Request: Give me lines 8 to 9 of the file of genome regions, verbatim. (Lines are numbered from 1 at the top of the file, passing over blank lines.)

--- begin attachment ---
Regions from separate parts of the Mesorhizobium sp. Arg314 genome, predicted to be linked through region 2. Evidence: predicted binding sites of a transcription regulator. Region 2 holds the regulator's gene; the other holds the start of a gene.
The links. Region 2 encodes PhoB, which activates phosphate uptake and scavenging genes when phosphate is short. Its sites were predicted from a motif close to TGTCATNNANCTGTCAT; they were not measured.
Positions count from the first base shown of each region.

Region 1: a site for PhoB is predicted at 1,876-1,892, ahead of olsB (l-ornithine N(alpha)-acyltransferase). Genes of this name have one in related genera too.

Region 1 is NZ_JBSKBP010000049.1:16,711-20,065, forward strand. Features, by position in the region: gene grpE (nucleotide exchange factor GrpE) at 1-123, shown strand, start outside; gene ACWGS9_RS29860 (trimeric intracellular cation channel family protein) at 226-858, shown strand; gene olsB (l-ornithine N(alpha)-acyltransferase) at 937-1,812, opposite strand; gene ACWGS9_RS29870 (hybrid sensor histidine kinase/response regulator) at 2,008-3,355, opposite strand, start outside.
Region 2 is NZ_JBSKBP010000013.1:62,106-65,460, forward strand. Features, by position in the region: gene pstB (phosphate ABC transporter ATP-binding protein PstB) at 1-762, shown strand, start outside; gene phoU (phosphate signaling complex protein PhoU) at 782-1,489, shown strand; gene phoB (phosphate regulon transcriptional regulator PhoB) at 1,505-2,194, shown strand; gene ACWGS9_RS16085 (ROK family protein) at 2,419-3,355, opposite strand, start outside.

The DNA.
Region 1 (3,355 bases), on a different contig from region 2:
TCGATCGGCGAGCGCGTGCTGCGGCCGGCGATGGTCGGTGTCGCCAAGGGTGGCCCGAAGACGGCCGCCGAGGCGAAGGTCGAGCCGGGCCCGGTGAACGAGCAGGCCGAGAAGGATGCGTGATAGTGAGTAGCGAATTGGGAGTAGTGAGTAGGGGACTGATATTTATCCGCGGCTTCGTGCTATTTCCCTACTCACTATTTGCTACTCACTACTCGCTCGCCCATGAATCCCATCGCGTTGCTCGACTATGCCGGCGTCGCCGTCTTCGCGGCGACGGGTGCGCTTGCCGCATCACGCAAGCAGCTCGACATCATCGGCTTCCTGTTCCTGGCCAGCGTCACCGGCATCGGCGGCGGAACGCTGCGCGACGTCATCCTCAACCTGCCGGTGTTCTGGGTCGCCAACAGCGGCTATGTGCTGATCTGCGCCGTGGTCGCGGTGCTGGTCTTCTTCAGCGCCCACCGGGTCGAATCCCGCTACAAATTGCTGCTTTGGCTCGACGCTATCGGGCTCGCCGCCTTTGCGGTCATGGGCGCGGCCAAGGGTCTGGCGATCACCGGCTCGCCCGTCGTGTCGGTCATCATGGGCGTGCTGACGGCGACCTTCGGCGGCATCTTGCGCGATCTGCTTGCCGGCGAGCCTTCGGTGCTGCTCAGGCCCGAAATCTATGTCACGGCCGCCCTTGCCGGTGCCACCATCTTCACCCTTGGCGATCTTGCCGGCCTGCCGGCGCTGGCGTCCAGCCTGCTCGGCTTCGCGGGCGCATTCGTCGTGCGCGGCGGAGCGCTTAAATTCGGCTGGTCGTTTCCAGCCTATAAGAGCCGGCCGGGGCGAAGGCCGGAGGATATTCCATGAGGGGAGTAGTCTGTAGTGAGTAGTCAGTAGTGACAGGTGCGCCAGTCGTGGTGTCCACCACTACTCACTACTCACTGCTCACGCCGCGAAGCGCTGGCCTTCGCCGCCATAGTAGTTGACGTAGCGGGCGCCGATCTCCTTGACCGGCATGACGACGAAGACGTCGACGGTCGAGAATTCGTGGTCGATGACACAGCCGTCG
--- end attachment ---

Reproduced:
Region 1 (3,355 bases), on a different contig from region 2:
TCGATCGGCGAGCGCGTGCTGCGGCCGGCGATGGTCGGTGTCGCCAAGGGTGGCCCGAAGACGGCCGCCGAGGCGAAGGTCGAGCCGGGCCCGGTGAACGAGCAGGCCGAGAAGGATGCGTGATAGTGAGTAGCGAATTGGGAGTAGTGAGTAGGGGACTGATATTTATCCGCGGCTTCGTGCTATTTCCCTACTCACTATTTGCTACTCACTACTCGCTCGCCCATGAATCCCATCGCGTTGCTCGACTATGCCGGCGTCGCCGTCTTCGCGGCGACGGGTGCGCTTGCCGCATCACGCAAGCAGCTCGACATCATCGGCTTCCTGTTCCTGGCCAGCGTCACCGGCATCGGCGGCGGAACGCTGCGCGACGTCATCCTCAACCTGCCGGTGTTCTGGGTCGCCAACAGCGGCTATGTGCTGATCTGCGCCGTGGTCGCGGTGCTGGTCTTCTTCAGCGCCCACCGGGTCGAATCCCGCTACAAATTGCTGCTTTGGCTCGACGCTATCGGGCTCGCCGCCTTTGCGGTCATGGGCGCGGCCAAGGGTCTGGCGATCACCGGCTCGCCCGTCGTGTCGGTCATCATGGGCGTGCTGACGGCGACCTTCGGCGGCATCTTGCGCGATCTGCTTGCCGGCGAGCCTTCGGTGCTGCTCAGGCCCGAAATCTATGTCACGGCCGCCCTTGCCGGTGCCACCATCTTCACCCTTGGCGATCTTGCCGGCCTGCCGGCGCTGGCGTCCAGCCTGCTCGGCTTCGCGGGCGCATTCGTCGTGCGCGGCGGAGCGCTTAAATTCGGCTGGTCGTTTCCAGCCTATAAGAGCCGGCCGGGGCGAAGGCCGGAGGATATTCCATGAGGGGAGTAGTCTGTAGTGAGTAGTCAGTAGTGACAGGTGCGCCAGTCGTGGTGTCCACCACTACTCACTACTCACTGCTCACGCCGCGAAGCGCTGGCCTTCGCCGCCATAGTAGTTGACGTAGCGGGCGCCGATCTCCTTGACCGGCATGACGACGAAGACGTCGACGGTCGAGAATTCGTGGTCGATGACACAGCCGTCG